Archive for the ‘Landscape and Garden’ Category
This week we are excited to announce that we are posting a week of gardening advice at Curbly! Last January Meg met Chris, the editor-in-chief, at ALT Summit, and hit it off immediately. With a love for creating homemade design to personalize his home and life Chris is a maker, writer, and crafter in the most manly of ways! We joked about how it’s ok for real men to wear pink, love musicals, and still know how to swing a hammer!
“Curbly is a Web community for people who love where they live. Curbly is the best place to share pictures of your home, find design ideas, and get expert home-improvement advice.
Everyone should have a happy, beautiful home. With the right tools and know-how, every person can create a place that fits their personality. Curbly helps you bring out the best in your home.” – Curbly About Page
Here is a sneak peak of the topics we will be covering. Check back cause we’ll be updating the links throughout the week and/or look for our garden post header with the set of three plants (at the top of this post) at Curbly.
It’s time to get inspired, get outside, and get gardening! You can do it!
- How to: Choose the Best Spot for Your Garden
- Good vs. Bad Soil: How to Prep Soil for Your Garden
- Top 4 Things to Consider When Picking Plants for Your Garden
- DIY Upcycled Garden Weed Block
- Roundup: DIY Trellis Ideas
The first post is already live so hop on over and tell the Curbly crew we said hello!
From the Farm
Perennials and Annuals are one of the age old debates between gardeners. Some love annuals and use them almost exclusively in their small beds around their homes and businesses. They are also a favorite of commercial landscapers and lawn specialists because they give a quick and easy burst of color and they fill up a bed very nicely and quickly for an entire growing season. Perennials take a little more patience and commitment to the long term development of a landscape design. Perennials can also be a little less time consuming because once they are in they are in for good, and they tend to be a more hardy when the odd cold snap happens late in the year or early in the fall. When used together perennials and annuals can create a beautiful collage of color and bring a wonderful level of intricacy and texture to your landscaping. So without further ado, I’ll give you the ‘This vs. That: Perennials and Annuals’.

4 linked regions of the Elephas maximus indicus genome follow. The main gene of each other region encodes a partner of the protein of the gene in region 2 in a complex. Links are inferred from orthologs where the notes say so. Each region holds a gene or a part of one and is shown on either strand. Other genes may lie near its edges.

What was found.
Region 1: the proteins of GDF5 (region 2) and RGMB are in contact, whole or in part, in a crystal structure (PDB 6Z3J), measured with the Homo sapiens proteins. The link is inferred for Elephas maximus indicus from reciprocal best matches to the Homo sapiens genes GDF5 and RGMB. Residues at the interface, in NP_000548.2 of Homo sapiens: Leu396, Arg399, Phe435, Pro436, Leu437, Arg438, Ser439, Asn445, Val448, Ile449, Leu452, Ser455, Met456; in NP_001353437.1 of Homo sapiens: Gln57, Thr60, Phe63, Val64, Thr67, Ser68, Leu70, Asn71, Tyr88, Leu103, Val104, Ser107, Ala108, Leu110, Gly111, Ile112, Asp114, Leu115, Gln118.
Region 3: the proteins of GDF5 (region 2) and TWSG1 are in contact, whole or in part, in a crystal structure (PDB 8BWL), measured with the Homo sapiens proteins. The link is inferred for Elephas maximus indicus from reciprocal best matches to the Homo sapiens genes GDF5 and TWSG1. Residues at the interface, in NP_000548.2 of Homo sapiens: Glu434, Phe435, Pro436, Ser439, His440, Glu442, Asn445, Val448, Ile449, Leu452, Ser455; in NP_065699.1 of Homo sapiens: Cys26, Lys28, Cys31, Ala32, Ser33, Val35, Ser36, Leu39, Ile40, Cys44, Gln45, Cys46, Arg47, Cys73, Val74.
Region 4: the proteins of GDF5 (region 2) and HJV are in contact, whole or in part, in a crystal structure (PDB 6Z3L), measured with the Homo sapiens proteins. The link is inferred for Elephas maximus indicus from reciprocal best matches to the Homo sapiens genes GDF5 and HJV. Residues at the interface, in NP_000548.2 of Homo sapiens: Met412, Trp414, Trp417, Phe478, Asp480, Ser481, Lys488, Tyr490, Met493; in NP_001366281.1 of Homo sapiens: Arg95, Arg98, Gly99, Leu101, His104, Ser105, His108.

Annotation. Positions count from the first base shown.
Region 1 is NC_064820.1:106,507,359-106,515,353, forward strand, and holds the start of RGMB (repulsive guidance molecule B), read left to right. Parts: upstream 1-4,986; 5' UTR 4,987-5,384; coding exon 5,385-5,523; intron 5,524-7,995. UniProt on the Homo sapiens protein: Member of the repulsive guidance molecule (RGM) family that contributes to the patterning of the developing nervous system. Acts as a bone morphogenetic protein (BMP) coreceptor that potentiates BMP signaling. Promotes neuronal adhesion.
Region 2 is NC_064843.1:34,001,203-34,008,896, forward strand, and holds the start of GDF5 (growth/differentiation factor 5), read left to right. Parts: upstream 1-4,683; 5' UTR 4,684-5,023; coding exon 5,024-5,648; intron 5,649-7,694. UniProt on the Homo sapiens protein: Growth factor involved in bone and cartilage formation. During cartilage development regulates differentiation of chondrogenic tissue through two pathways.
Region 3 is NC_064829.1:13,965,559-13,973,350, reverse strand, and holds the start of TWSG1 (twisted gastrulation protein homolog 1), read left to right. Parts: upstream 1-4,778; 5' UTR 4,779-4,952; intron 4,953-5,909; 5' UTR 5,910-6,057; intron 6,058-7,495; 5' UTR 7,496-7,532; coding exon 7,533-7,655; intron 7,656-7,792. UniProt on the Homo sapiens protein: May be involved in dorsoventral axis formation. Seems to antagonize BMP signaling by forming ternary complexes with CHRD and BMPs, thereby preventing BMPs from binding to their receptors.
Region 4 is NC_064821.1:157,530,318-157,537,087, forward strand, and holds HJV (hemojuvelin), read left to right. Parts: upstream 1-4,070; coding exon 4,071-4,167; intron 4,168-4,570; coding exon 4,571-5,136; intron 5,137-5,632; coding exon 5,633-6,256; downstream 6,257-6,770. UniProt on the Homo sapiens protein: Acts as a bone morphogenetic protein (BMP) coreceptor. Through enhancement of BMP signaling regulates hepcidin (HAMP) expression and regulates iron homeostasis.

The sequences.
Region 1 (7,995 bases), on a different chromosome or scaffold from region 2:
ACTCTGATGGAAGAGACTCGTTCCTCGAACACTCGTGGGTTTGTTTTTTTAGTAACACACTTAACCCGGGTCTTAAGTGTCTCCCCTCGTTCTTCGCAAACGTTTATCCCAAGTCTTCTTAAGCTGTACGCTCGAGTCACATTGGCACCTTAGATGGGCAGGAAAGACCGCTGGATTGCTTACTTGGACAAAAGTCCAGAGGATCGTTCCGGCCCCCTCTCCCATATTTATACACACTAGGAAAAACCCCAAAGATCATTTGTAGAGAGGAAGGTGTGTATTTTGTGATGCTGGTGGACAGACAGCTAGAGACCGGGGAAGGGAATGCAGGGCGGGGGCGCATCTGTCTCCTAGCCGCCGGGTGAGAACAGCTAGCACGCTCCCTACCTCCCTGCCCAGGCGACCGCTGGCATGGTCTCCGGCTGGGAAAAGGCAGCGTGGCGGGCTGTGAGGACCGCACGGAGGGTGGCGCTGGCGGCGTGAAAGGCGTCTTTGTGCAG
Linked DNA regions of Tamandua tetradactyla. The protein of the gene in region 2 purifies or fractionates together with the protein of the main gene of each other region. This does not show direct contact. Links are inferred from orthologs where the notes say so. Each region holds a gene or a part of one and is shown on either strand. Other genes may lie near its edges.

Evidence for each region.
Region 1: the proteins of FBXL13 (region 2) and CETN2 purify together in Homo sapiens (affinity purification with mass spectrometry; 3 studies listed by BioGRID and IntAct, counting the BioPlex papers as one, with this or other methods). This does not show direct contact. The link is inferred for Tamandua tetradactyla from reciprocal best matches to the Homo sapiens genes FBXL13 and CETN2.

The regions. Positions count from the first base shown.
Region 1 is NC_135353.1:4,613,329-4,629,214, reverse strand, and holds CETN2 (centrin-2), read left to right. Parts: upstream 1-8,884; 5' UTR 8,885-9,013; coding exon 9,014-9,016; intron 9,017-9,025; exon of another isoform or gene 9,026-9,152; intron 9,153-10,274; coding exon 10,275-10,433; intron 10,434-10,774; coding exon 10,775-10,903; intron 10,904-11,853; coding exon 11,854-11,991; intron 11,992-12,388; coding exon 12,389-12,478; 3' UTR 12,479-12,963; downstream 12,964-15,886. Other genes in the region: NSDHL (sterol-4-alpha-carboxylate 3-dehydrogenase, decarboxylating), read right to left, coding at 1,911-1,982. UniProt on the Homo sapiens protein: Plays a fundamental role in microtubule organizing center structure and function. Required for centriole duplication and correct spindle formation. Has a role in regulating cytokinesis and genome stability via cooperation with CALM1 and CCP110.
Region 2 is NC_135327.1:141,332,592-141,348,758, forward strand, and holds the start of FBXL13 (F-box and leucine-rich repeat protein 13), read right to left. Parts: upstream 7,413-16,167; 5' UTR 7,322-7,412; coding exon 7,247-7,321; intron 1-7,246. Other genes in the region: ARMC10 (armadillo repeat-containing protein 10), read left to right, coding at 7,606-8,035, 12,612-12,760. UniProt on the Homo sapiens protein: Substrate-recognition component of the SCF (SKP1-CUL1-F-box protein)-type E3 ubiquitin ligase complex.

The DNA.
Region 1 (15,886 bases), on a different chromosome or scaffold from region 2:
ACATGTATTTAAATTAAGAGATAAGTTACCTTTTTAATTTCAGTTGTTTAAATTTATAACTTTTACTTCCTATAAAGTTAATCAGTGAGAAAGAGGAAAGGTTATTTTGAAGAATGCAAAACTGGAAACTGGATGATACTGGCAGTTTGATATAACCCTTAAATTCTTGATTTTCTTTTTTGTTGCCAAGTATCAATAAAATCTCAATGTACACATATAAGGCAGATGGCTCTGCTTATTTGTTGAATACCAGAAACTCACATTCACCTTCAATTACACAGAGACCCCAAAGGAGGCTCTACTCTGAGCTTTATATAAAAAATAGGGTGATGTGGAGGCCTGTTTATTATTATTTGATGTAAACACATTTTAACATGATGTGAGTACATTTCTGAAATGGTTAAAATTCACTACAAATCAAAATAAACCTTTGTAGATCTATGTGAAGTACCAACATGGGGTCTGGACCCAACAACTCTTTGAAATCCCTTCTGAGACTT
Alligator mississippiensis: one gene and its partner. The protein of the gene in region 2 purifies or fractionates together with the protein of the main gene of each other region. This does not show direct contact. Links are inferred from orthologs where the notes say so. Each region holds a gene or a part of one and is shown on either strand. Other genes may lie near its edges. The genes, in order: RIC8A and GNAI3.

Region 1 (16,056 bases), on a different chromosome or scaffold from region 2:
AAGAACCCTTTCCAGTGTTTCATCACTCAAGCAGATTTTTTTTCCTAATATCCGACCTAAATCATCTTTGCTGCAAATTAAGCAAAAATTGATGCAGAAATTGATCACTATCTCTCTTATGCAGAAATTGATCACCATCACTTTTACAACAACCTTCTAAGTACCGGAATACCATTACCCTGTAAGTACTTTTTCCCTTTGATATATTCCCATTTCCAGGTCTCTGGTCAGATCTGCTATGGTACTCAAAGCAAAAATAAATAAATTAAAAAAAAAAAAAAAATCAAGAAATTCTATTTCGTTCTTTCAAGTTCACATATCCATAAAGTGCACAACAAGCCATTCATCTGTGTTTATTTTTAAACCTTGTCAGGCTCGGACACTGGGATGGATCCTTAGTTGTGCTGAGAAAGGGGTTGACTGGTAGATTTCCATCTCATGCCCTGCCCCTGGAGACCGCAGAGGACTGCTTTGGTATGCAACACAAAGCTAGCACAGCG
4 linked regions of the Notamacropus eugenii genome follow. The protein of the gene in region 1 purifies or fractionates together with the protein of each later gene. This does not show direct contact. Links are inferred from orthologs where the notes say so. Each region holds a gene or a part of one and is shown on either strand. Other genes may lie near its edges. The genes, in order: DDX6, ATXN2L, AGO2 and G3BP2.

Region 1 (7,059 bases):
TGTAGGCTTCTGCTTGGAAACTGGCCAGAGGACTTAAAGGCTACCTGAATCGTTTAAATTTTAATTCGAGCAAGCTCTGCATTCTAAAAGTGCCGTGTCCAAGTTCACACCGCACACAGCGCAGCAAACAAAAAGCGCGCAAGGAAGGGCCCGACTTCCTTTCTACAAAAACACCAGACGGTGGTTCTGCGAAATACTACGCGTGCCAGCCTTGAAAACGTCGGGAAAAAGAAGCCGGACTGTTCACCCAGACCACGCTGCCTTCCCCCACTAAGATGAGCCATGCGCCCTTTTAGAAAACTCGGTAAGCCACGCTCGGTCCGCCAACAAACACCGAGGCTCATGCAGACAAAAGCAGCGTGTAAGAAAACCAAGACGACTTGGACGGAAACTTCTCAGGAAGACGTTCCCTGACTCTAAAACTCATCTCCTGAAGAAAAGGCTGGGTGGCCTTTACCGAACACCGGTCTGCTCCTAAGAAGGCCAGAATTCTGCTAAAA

Get ready to watch the first little sprouts of your daffodils, tulips, and even iris will start poking their heads above ground soon. Spring is just around the corner and it may not feel like it, but it’s here. It’s always been my favorite moment in gardening, when I wander out to check on the plot and see the first young green shoots breaking ground!
It’s true this year for Christmas my intensely insightful and loving sister presented me with my very own garden journal. So here it is, every month I’ll post a unique or abnormally insightful entry from my Garden Journal just for you, and I’ll include a list of To Do items for that month that will help you follow my progress this year. This is my first entry and since winter is still holding it’s terrible grip on all my green friends, I’m looking forward to warmer days and planning for a productive growing season.
We want to see our world transformed into a greener place, and one of the ways to do that is challenge people to relearn the art of gardening. We have a passion for mixed use gardens that are producing functional and healthy foods for our families, while looking good enough to make the neighbors jealous.
It’s that time of year where the wind is getting a little sharper and the grass is growing slower, the leaves are just starting to show a hint of yellow and winter is just around the corner. So what am I doing running a rototiller and putting down manure? Well this just happens to be the best time for garden preparations to begin.
Iris are one of the most hardy flowers we have here in the hot, dry plains of Oklahoma and definitely one of the prettiest when properly used in your landscaping plan.
Squash has always been a staple garden item, but keeping it from turning bad on the vine has been a gardener’s battle since time began. I’m not saying that this trick is going to fix the entire squash crop, but it may cut down on the amount you throw away this summer.